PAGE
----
I’m relatively at peace with my life, but there’s the realization that the world will go on without you. A long time ago, I went to a talk about nostalgia and the speaker provided examples of how people throughout history have always thought they lived in the end times, in some part to avoid facing their mortality and ultimate insignificance. (Of course, environmentally we might actually be toward the end, but then when I Googled for a news story for a hyperlink, a lot of global warming conspiracy stories came up from “sources” like Breitbart and “American Thinker” came up. I feel simultaneously worse and then better about leaving this world behind.)

What haunts me are all the trivial loose ends, like my books-to-read pile. I keep thinking of the last episode of 30 Rock, which I haven’t even seen since it aired in 2013; it’s just a scene I’ve read about and haunts me. When Liz Lemon thinks Jack Donaghy is about to commit suicide, she pleads, “There’s so much to live for! Don’t you want to know how Mad Men ends?” What if I never find out who sits on the Iron Throne?

What if this, today, with my roiling insides, is the best I feel? I’m just not sure what else I can be doing if I don’t have the energy. It has been exactly five years since I found out I have cancer. Since then, I feel like I’ve adequately seized the times I’ve felt well. I’ve had a good life. It’s abbreviated, not yet over. Am I preparing or am I skipping ahead to the end too soon?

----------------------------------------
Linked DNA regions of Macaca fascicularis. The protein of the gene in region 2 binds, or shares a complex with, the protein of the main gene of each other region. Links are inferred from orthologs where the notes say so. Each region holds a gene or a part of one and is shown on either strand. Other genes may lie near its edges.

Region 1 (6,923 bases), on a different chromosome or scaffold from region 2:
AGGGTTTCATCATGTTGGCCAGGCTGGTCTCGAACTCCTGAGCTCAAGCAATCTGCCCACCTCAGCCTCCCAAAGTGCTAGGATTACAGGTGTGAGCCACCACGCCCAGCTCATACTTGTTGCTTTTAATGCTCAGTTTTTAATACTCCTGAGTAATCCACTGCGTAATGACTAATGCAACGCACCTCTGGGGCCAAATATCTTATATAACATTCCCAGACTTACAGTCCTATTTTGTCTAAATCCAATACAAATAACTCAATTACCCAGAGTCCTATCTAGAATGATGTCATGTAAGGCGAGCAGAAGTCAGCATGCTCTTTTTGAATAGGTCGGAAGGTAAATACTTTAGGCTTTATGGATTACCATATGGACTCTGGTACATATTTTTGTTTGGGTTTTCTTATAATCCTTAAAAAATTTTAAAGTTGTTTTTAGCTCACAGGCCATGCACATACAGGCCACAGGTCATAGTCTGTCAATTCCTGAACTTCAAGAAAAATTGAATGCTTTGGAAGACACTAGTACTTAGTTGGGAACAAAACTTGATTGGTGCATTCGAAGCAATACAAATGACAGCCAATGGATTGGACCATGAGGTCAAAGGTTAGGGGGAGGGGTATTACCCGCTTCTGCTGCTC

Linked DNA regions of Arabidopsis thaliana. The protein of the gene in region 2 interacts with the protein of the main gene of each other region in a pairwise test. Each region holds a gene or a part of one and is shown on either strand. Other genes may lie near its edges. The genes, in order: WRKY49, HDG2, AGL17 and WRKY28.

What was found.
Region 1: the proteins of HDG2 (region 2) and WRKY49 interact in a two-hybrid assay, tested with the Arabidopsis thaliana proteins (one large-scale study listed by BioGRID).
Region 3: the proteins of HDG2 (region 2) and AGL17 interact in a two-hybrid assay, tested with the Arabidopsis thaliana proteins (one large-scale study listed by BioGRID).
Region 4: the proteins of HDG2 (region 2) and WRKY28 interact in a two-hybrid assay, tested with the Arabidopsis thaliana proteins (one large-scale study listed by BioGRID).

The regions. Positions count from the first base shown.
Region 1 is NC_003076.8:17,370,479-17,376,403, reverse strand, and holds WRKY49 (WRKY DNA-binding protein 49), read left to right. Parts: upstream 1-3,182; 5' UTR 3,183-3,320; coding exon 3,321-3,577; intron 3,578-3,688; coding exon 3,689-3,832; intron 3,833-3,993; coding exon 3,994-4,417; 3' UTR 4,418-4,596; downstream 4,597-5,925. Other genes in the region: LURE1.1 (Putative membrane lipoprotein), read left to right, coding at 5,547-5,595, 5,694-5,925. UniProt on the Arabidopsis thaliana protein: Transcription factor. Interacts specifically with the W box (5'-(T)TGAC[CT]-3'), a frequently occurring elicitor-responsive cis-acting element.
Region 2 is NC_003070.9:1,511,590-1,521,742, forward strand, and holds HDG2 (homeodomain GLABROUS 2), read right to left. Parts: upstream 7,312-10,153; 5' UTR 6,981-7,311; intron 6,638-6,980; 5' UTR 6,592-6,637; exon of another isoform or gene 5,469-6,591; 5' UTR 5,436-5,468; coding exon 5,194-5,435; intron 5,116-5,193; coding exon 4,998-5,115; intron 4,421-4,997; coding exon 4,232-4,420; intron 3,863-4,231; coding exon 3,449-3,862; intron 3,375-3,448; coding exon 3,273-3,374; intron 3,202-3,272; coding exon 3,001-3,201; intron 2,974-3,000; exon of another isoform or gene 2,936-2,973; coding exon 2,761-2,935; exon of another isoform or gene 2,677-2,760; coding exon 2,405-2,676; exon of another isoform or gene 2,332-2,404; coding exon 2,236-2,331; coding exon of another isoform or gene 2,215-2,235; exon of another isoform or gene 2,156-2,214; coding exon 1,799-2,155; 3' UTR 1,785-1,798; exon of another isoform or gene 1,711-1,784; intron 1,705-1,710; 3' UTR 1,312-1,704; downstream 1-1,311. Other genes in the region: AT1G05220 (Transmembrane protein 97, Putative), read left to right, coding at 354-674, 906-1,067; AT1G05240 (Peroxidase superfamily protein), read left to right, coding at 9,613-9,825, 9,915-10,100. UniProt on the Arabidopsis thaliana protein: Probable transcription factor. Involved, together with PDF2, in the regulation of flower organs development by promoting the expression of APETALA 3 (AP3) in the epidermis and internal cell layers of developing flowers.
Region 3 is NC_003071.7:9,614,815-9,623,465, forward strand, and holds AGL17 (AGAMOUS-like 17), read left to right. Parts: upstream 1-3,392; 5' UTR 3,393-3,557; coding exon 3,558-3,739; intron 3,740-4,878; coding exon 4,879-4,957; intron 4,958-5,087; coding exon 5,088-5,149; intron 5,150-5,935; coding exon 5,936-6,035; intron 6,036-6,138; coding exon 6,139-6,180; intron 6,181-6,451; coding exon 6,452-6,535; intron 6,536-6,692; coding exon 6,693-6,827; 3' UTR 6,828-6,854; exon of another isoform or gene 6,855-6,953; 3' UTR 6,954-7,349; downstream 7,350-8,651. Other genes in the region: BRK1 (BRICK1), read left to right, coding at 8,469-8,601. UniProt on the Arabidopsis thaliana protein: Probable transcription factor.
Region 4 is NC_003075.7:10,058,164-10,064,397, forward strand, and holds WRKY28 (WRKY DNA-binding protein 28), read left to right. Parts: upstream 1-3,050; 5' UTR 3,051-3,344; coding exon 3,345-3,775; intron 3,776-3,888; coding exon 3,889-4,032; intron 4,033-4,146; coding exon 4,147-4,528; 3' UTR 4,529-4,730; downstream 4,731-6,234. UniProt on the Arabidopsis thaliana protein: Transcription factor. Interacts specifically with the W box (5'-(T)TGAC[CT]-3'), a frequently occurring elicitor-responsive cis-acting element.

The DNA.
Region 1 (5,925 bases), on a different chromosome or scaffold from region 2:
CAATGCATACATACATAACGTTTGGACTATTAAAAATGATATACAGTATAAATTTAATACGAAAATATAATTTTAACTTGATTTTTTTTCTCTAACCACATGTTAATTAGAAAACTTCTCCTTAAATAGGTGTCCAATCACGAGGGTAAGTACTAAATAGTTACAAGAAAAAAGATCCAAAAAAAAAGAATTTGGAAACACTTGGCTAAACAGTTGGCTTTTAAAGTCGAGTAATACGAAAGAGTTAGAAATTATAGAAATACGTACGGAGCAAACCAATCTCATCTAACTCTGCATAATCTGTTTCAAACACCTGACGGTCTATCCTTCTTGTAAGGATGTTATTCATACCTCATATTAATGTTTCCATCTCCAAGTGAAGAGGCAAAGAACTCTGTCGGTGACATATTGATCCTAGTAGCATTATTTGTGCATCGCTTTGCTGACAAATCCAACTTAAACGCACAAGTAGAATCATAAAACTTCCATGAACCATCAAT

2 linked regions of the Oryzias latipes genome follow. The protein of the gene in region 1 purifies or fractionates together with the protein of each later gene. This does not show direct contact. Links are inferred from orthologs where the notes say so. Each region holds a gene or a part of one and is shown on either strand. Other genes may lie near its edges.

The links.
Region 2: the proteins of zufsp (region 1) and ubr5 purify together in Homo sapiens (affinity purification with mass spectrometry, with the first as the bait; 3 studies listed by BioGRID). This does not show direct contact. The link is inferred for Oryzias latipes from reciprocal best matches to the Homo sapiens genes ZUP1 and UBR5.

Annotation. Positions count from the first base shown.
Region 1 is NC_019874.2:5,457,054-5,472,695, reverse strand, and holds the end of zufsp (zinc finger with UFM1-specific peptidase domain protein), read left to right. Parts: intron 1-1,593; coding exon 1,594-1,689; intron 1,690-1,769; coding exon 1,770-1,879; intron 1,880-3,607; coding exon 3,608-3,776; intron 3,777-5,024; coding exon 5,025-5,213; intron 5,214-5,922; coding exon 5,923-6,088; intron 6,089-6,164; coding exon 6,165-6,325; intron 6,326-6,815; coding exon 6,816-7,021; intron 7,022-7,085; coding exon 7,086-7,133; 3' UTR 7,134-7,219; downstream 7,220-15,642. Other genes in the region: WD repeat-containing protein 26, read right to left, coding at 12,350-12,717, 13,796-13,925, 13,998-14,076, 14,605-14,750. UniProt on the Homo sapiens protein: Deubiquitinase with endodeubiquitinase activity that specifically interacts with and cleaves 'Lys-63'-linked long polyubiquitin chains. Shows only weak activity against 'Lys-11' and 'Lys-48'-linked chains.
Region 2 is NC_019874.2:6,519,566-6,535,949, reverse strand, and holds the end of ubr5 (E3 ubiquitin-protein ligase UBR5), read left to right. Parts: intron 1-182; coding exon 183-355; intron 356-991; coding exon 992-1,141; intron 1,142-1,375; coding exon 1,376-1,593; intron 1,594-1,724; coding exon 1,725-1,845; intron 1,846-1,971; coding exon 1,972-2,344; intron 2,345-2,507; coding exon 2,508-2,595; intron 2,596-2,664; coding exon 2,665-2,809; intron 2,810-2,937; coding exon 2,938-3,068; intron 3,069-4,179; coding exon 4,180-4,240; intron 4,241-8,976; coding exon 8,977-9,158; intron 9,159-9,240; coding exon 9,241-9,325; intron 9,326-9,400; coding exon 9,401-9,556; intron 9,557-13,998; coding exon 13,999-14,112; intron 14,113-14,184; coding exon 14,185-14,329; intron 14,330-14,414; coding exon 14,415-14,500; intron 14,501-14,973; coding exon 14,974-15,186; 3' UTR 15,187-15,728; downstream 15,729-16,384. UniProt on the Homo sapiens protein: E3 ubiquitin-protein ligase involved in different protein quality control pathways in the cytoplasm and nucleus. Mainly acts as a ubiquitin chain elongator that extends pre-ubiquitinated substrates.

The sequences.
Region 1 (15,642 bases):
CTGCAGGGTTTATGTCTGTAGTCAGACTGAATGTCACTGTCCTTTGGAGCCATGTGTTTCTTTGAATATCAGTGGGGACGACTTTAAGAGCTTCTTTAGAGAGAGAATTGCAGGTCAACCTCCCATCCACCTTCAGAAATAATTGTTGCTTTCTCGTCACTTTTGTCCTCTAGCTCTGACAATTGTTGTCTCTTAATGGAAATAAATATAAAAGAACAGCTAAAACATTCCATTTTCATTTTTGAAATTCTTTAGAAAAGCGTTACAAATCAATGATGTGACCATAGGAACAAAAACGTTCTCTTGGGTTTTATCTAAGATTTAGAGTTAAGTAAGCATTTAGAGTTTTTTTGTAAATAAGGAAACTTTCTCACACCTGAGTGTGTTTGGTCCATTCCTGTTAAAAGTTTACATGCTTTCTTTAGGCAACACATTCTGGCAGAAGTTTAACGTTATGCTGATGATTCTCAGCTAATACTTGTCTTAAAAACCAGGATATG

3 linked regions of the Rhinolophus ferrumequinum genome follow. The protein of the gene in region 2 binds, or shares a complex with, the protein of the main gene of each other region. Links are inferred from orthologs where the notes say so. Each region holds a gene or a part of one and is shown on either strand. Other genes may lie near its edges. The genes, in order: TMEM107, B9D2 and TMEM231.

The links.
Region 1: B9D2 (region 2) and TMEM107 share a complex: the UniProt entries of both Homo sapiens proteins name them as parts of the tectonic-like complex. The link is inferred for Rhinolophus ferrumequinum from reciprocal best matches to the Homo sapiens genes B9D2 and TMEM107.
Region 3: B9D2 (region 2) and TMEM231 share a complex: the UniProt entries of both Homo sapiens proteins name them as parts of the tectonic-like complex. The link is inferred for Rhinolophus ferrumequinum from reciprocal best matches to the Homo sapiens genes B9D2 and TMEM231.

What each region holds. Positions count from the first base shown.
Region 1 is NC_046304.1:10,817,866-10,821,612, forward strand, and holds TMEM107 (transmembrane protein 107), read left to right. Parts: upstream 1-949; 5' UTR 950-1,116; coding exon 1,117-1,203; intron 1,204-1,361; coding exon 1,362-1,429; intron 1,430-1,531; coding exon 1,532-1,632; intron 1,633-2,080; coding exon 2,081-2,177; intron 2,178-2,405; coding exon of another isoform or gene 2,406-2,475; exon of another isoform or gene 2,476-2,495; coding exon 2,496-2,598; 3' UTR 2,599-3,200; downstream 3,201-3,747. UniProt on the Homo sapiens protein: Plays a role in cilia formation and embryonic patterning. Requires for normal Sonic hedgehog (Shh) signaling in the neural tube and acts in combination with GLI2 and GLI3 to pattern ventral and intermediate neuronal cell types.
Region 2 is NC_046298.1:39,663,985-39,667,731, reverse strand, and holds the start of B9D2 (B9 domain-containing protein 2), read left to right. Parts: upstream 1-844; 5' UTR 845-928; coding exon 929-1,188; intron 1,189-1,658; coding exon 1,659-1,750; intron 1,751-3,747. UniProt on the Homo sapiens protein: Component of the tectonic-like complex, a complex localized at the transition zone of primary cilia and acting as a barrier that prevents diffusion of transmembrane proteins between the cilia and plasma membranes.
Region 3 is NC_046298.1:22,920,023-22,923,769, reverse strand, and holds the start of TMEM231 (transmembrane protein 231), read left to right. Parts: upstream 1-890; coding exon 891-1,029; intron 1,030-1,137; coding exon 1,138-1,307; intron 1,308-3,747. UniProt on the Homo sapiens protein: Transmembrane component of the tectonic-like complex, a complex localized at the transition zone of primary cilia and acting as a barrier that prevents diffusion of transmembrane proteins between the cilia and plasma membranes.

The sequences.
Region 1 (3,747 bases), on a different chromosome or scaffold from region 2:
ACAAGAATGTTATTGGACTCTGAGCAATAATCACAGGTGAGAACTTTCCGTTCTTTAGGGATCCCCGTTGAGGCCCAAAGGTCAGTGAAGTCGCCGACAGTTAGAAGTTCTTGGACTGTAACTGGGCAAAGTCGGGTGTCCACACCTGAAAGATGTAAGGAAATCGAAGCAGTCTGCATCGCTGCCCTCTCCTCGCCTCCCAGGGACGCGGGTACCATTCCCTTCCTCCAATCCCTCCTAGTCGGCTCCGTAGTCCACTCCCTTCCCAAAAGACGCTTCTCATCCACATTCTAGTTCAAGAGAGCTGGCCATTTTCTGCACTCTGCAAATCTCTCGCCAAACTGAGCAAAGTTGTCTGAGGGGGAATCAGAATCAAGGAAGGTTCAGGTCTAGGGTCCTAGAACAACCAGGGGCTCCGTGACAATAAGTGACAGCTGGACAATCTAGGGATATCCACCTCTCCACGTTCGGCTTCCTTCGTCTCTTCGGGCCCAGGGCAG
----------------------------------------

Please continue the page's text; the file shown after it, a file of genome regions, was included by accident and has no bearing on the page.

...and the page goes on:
I couldn’t sleep. I started this blog around 5:30 am, when I finally realized I wan’t going to be able to go back to bed. One of the strange side effects of the peripheral neuropathy is that sometimes I feel buzzy and kind of manic in the middle of the night. I actually haven’t been taking Gabapentin for weeks, but tonight, my feet, ankles and calves started cramping up, so I took it again. It’s been a long, kind of strange day. I started chemo again and have been reunited with my old companion Dacarbazine, the D in the ABVD treatment for my Hodgkin’s lymphoma about five years ago.

I headed to see the doctor at Sloan-Kettering today, hoping there was a plan B in place. The radiation only slowed down the side effects of the tumors (namely, the diarrhea), but it’s still pretty bad. I’m on potassium, sodium bicarbonate, phosphorus and magnesium, as well as the daily saline bags, just to keep me stable and out of the hospital. Plus I take atropine and imodium to try to slow things down. In the hospital, I took tincture of opium but my insurance company didn’t approve it for outpatient use. If it sounds like something you’d see an ad for in a Victorian newspaper, laudanum was a tincture of opium; if you’ve read The Alienist, it should also sound familiar. It was used by poets and writers Elizabeth Barrett Browning, Charles Dickens, Bram Stoker and Thomas Coleridge. Laudanum is not the same drug that I received, and that’s probably why I produced no brilliant poetry or literature while in the hospital, only a few blogs and some drool as I fell asleep for about a day after the first dose. After that, I received a half-dose, some bitter drops from a bottle that were placed in a syringe.

As I suspected, the radiation worked a little bit, but it’s not what we all hoped for. Scans show only the tumors in my pancreas and lymph nodes, but the oncologist thinks that there is microscopic disease and that small undetectable tumors are also producing the VIP hormone that is making me so sick. I got an increased dose of subcutaneous injections of octreotide, which is also supposed to fight off the renegade hormone, so I’m a little sore.